- Your first novel relies heavily on a blend of things you’ve actually experienced, people you’ve actually known, and your wild imagination.
- God help you, you have no idea what a second novel looks like once you’ve run out of experiences to mine.
- Having imaginary conversations with yourself and with people you know helps with plot breakthroughs.
- Having imaginary conversations with yourself and with people you know will make you look like a crazy person.
- The right triggers will elicit the right memories so vividly, it’s like being in Sherlock Holmes’ Mind Palace.
- Sometimes you will spend hours down a rabbit hole of researching types of farmhouses for sale in Connecticut and their realistic distance to Manhattan in order to get the details right in a scene.
- Sometimes you will spend days on one chapter and it will be complete and utter crap.
- Sometimes, you will spend fifteen minutes on a chapter and it will feel as Minerva emerging fully formed from the head of Jupiter: brilliant and beautiful and powerful.
The Prophet (pbuh) said: “Souls are like crowds, which gather together. The ones who met before get along well. The ones who did not meet before, cannot get along very well and separate.” (Bukhari, Anbiya, 2; Muslim, Birr, 159; Abu Dawud, Adab, 19).
I believe soulmates exist. Believing in soulmates is equivalent to believing in the existence of Santa Claus or the Tooth Fairy- people scoff and laugh at me. Some even sit me down and try to reason with me. They explain how there is no way that human relationships go beyond the realm of what we know.
But I know otherwise.
She wrote, “The repeated use of [the word normal] haunts me. The repeated use of that word inspires me. I believe that stories matter, that who gets to tell a story has real, tangible consequences for people’s lives, that knowing means at least a shot at not hating. It is my hope that if we tell our stories often enough and well enough, we can achieve something even better than tolerance.”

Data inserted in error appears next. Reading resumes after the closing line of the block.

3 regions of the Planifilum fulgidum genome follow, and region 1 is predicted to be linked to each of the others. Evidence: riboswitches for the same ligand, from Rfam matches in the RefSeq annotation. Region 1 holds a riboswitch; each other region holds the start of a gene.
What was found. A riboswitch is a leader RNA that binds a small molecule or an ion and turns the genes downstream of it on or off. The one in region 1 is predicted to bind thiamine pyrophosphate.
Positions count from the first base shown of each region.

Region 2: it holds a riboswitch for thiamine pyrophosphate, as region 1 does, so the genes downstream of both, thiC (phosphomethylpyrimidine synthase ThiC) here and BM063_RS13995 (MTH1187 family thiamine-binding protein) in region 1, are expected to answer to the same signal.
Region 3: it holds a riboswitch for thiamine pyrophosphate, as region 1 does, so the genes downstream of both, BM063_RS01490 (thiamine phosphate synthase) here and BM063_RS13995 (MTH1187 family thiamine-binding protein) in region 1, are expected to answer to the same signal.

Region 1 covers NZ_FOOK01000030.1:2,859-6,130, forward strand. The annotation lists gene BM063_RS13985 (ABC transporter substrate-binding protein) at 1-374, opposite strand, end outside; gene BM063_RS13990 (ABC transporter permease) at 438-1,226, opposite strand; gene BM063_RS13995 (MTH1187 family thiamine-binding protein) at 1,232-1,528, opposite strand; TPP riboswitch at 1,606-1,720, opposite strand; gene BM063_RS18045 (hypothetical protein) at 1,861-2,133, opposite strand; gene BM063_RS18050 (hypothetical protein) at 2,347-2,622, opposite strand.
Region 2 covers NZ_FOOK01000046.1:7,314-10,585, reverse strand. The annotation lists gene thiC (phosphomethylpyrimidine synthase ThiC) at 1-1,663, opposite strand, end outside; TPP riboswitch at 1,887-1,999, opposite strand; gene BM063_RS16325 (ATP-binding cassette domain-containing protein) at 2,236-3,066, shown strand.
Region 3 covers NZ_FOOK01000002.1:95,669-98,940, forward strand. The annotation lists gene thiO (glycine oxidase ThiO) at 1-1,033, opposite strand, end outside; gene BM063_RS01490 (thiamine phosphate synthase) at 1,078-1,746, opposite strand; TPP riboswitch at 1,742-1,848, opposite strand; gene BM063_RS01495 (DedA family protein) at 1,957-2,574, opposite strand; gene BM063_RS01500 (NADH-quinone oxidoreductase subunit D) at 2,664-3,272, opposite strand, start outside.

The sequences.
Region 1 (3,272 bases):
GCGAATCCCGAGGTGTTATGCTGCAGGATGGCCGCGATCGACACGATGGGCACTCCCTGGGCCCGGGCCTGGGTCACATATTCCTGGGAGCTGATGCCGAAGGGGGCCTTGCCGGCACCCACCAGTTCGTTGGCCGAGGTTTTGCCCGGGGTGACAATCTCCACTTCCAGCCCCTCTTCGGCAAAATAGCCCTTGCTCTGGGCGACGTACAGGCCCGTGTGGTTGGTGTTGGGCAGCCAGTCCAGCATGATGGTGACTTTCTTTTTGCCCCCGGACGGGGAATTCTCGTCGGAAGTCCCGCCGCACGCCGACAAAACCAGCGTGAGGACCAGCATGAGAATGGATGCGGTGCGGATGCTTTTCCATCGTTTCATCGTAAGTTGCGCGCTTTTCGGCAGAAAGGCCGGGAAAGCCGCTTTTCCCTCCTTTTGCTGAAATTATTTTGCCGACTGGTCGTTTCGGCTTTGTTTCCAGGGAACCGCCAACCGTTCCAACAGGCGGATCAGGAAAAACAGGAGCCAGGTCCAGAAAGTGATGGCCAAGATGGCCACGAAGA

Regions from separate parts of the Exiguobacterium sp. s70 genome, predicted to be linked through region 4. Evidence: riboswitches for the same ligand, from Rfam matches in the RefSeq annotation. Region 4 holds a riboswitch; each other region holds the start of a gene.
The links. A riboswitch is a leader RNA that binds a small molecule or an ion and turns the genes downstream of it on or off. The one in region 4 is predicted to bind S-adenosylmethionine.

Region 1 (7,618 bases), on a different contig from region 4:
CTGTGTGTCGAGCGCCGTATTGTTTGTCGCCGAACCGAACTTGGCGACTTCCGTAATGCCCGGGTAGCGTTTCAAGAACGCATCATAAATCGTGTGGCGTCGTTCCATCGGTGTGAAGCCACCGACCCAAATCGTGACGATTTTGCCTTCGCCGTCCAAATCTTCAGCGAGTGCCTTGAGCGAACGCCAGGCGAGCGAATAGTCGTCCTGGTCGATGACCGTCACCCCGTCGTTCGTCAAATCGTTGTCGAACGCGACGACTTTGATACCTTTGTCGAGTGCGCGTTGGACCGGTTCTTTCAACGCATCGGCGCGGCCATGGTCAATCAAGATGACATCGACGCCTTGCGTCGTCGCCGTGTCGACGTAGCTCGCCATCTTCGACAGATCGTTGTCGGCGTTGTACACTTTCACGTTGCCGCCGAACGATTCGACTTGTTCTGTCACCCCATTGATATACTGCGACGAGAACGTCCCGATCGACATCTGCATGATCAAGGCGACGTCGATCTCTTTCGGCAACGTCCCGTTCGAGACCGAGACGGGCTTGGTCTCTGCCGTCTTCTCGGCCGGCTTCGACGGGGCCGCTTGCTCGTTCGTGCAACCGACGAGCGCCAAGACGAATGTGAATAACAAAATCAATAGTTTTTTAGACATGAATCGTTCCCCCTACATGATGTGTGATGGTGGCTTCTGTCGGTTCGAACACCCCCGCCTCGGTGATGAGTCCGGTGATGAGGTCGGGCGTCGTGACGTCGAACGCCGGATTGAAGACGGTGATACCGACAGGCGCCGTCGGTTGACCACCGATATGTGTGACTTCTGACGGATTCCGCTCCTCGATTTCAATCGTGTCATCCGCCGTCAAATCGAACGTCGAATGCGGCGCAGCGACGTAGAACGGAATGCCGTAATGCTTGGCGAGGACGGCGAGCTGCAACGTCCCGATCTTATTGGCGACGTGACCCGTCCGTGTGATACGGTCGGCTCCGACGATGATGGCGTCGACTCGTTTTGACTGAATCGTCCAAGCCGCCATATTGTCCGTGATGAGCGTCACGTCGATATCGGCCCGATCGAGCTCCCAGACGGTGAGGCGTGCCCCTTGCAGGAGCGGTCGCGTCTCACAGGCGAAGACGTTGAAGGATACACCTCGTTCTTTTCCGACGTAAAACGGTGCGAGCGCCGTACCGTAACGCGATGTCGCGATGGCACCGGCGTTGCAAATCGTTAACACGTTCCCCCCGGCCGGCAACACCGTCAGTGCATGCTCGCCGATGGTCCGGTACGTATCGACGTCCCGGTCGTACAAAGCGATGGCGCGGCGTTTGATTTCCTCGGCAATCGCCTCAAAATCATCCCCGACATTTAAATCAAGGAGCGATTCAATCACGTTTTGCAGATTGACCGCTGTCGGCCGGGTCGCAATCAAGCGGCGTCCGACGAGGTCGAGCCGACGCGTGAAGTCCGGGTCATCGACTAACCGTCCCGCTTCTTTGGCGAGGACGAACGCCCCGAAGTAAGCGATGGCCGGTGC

Because stories do matter, Jennifer decided to develop a site focusing on non-majority narratives with an emphasis on the Muslim story, but one that also provided insightful advice on the writing process.
She launched storyandchai.com in February 2014. The site has already featured several non-majority Young Adult writers coupled with timely publishing advice from agents. Storyandchai has also featured columns and posts from Salaam, Love’s Mohammed Shamma, LoveInshallah.com’s Aisha Saeed and Deonna Kelli Sayed.
Storyandchai is enlarging the space for narratives from the margin. In the name in all that is loved on a Friday, go visit this site. Tell your friends about it. Follow storyandchai on Twitter. Consider submitting your own narrative.
I was on a conference call one evening last week when my call waiting beeped at me. It took me a few seconds to recognize the number since I only see that area code a couple times a year. It was my dad. I let it go to voicemail.
I waited until the next day to check the message. His voice came amicably through the receiver and he chided me jokingly about turning 40 a few weeks earlier. My dad doesn’t celebrate birthdays, so I thought it was odd that he was calling me about it until I realized the real reason for his call: an annual religious celebration that is part of his church is coming up soon. He wanted to remind me about that.
I left my dad’s church for good in my early twenties, after a long struggle between the teachings I grew up with and my own personal beliefs that had gradually evolved from age, experience and study. My father’s church instructs that members should not associate with people who leave the faith, and that includes family. When I left, I did so with the knowledge that my dad would no longer be an active part of my life.
Having been through the process of losing the religion of my youth and choosing a new path (Islam), I firmly believe that there is no more fundamental or sacred right that each human being has than to explore their spirituality on their own terms. And yet, as I have experienced, it is often the people closest to us that want to control that sacred right and who feel justified in punishing us if our seeking leads us in a direction different from their own.